I've done two basements - one framed in all wood and one framed in steel and wood.
There is nothing wrong with mixing steel and wood studs. The wood studs fit neatly into the c-channel. Fasten with a #6 1-1/4 fine thread drywall screw. I used wood to frame the door rough openings. And then used a regular pre-hung door from Lowes. I used wood where I knew I was going to hang cabinets - then I learned how to reinforce the steel.
Regular shelving is no problem. I'd wager most people never find a stud for their shelves anyway.
The plastic grommets are very cheap. $10 will buy more than you need. I can fill a wall of studs with them faster than you can drill one hole in a wood stud.
Yes you screw the outlets boxes to the studs. Meanwhile, Gary is still drilling holes for his sheathed electrical cable. Gary makes it sound hard and time consuming. Its not. I found it easier than the 2 I nailed to wood studs. I overdid the outlets, too. I have one every 4 feet, not the 6 feet in the code.
Yes, I did use wood blocking in a couple of places - but so what? I used them for my plumbing and a 3-gang switch box. A piece of plywood and a couple of screws and I'm done. Meanwhile, Gary is still drilling the holes to run his sheathed electrical cable. Another benefit - I can put the switch box anywhere I want - I doesn't have to be on a stud.
Steel works just fine around a window. I wasn't building an outside wall. I framed around the existing windows with steel - very very very easy! Gary is still nailing the first and I'm done with both. We used wood for my bro-in-law, but his window is one you can sit in.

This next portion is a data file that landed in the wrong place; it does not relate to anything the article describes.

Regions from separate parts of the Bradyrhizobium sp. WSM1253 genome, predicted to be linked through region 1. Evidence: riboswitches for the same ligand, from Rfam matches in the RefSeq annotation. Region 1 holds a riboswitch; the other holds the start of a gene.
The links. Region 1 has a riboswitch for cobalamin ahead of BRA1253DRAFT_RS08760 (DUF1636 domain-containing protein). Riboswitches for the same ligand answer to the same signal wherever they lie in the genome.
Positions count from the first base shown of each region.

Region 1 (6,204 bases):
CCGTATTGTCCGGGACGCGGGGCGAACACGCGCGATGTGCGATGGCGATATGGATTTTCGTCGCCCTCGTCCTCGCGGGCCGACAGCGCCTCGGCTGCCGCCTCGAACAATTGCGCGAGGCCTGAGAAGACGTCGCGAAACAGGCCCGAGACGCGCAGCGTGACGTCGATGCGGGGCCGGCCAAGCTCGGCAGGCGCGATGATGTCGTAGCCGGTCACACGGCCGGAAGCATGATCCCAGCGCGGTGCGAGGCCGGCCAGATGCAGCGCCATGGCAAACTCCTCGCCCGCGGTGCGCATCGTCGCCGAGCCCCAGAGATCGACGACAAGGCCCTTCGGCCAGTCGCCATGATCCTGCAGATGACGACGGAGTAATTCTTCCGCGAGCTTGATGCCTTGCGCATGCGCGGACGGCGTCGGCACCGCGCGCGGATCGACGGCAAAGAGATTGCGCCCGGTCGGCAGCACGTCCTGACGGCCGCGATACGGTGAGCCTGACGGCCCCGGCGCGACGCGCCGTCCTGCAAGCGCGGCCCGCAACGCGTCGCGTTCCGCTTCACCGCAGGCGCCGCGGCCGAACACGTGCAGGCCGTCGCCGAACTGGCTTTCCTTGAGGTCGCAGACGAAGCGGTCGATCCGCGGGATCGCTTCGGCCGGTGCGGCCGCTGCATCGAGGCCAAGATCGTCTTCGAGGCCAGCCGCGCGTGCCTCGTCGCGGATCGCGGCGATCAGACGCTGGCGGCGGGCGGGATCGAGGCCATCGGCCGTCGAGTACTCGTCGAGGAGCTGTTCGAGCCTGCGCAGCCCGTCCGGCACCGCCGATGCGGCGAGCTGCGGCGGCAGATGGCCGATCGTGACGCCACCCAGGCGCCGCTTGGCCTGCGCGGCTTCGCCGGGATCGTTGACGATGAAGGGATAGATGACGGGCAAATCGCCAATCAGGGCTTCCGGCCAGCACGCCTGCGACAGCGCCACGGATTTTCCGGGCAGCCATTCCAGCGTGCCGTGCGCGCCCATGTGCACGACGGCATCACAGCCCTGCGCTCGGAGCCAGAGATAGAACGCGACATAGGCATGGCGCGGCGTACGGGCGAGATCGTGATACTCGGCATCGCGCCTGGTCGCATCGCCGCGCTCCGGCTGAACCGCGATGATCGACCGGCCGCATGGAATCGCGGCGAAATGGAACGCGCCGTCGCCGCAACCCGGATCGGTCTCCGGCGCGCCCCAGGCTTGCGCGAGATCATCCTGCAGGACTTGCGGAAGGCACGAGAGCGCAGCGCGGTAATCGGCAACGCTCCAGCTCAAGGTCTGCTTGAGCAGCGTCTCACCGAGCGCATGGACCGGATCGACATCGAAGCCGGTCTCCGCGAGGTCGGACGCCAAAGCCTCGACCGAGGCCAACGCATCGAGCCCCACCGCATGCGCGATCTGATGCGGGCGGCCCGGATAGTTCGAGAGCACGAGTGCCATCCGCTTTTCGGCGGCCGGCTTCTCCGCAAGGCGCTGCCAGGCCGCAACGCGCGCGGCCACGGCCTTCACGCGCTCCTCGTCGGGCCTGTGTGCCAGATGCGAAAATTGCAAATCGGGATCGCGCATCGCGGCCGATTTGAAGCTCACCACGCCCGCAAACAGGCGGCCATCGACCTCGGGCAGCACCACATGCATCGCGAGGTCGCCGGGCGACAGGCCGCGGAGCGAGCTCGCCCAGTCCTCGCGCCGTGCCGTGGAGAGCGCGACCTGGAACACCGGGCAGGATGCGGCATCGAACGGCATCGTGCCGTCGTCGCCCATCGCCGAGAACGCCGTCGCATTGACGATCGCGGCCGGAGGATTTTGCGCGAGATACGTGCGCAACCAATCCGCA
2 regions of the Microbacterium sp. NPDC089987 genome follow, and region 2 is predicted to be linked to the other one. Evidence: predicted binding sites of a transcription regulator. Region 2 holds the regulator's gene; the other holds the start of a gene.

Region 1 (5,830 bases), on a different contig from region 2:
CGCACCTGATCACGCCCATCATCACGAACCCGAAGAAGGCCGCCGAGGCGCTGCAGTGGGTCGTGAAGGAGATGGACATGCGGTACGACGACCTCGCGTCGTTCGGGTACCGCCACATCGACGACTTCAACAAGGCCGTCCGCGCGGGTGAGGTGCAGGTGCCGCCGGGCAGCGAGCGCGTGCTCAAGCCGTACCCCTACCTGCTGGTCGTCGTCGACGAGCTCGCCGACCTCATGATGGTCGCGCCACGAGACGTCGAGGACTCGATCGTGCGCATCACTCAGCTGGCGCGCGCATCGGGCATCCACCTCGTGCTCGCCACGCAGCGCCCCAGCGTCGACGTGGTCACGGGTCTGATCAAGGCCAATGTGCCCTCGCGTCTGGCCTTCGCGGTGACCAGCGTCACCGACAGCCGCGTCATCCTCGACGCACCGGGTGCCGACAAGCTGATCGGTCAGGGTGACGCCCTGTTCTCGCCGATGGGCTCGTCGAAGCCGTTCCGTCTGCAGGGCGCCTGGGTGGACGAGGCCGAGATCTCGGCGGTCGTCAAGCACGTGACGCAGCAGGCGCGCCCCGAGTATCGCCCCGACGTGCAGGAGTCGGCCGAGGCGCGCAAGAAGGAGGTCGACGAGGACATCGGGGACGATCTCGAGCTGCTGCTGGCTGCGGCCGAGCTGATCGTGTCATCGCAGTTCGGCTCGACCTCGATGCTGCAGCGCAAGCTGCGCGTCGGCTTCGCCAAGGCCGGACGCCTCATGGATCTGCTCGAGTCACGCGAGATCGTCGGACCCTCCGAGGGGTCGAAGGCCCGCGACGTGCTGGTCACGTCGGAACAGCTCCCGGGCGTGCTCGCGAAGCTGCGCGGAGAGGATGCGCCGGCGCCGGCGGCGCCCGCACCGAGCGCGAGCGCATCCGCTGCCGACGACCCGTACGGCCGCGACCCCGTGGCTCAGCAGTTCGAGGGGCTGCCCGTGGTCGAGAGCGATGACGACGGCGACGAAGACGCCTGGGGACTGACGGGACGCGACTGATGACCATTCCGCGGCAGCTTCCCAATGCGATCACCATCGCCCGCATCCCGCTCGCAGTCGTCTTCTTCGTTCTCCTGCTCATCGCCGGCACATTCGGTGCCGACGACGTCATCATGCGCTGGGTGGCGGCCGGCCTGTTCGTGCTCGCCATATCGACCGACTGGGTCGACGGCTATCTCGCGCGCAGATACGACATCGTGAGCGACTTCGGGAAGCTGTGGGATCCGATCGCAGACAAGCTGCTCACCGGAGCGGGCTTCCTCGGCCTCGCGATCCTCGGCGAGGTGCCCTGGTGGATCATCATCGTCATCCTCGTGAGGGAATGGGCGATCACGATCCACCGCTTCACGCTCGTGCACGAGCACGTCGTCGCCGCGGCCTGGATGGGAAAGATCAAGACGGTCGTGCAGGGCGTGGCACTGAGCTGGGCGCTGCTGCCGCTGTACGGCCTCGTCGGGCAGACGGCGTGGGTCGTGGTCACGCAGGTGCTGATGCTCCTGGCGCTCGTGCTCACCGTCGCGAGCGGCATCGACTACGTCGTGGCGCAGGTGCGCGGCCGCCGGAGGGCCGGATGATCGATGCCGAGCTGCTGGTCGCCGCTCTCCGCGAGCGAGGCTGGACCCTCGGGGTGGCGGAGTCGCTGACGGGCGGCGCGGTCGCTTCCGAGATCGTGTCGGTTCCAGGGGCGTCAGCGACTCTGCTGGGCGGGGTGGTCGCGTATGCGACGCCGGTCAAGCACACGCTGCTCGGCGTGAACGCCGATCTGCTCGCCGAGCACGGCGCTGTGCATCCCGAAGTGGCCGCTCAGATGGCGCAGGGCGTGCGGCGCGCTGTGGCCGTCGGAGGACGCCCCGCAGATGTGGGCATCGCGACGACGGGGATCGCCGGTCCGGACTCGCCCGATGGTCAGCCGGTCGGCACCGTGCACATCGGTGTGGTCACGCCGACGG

I have two closets built with steel. I used wood for the rough opening and regular pre-hung doors.
Perpendicular walls - attach a c-channel to the joists above. Easy. So easy, its almost sinful.
I used aviator tin snips - about 100 studs. A metal cutting blade in a circular saw would have been faster. Still completed the framing days before we could have done it with wood.
Screw heads sticking out? yes, but you can't tell it. The drywall is as flat and smooth as if the screws weren't there. BTW - have you looked at wood studs lately? Try to find a dozen that are not bowed or warped! And Gary is worried about the scew heads? Steel studs are straight and true. You can't get a flatter wall.
Insulation IS just as tight. Gary - you are supposed to staple the kraft flaps to the studs. Most of my insulation stayed in palce with friction. A little adhesive on the kraft flaps helped where it was needed.